A program the Iberville Parish School Board approved Monday night will create an intervention program for students involved in fights on campus.
Board members in a virtual meeting gave the green light to the Violence Intervention Program (VIP), which would require student counseling and on-campus community service rather than going before a judge on criminal charges.
School Board personnel collaborated with Iberville Parish Sheriff Brett Stassi, District Attorney Ricky Ward and area judges on the plan, which they hope will curb the number of fights on school campuses last year.
A different approach was needed, particularly after one school had 140 fights during the 2019-20 school year, Stassi said.
“We have to do something different,” he said. “it gives them an escape route before they go into court and brings the parents in also, and puts them on notice that we’re all in this together and we want all people to get an education, and if they’re not in school for an education, and want to disrupt, we need to have some kind of alternative.”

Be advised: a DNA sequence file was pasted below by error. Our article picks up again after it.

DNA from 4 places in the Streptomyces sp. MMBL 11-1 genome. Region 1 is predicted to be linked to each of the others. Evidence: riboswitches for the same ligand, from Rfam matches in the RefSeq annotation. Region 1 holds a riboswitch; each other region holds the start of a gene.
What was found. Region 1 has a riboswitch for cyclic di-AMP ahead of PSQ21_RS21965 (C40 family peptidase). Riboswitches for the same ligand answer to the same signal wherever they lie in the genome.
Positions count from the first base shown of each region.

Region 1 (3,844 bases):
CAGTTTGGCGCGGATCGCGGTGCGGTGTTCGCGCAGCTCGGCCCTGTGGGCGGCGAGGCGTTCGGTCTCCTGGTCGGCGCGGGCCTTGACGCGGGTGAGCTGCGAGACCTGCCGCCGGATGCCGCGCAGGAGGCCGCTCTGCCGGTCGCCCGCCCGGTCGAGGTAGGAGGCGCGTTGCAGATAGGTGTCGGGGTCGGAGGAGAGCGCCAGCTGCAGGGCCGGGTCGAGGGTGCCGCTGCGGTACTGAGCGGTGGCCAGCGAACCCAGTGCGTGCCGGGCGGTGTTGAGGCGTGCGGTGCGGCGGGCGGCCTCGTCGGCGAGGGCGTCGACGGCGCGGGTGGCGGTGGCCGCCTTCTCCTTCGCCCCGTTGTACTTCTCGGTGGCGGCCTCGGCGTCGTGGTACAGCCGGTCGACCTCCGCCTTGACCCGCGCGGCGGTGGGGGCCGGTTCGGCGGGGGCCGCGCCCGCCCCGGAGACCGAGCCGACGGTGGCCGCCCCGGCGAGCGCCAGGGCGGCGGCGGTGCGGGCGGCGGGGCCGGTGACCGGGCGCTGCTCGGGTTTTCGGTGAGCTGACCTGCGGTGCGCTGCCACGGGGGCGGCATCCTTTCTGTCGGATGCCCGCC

“We took the data on the number of fights in the district and concluded that we needed more than just a punitive program,” said Dr. Louis Voiron, IPSB chief administrative officer.
The program focuses on preventative and conflict management components for students in hopes of minimizing fights he said.
The school system hopes the program can put students on the right track before they have to go through the court system, according to Brandie Blanchard, supervisor of human resources and policy.
Under the policy, if a student age 10 or older is involved in a fight would have the option to participate in the program or going through the district court system. It applies to fights on campuses, athletic events or other school-sponsored functions.
“We were all in agreement that we had to do something preventative,” Blanchard said. “We’re all very good at being reactionary, but we wanted to find a way to stop it from the front end.”
The program would require the child and parent to attend a two-hour Saturday class, led by social workers and guidance counselors in the district. The class would address problem solving and anger management.
It would also involve 10 hours of community service, performed on campuses. It would likely involve work with the custodial workers after school hours, in which they would pick up trash or clean classrooms.
If the student completes all components of the program, the court summons would be dismissed, and charges dropped.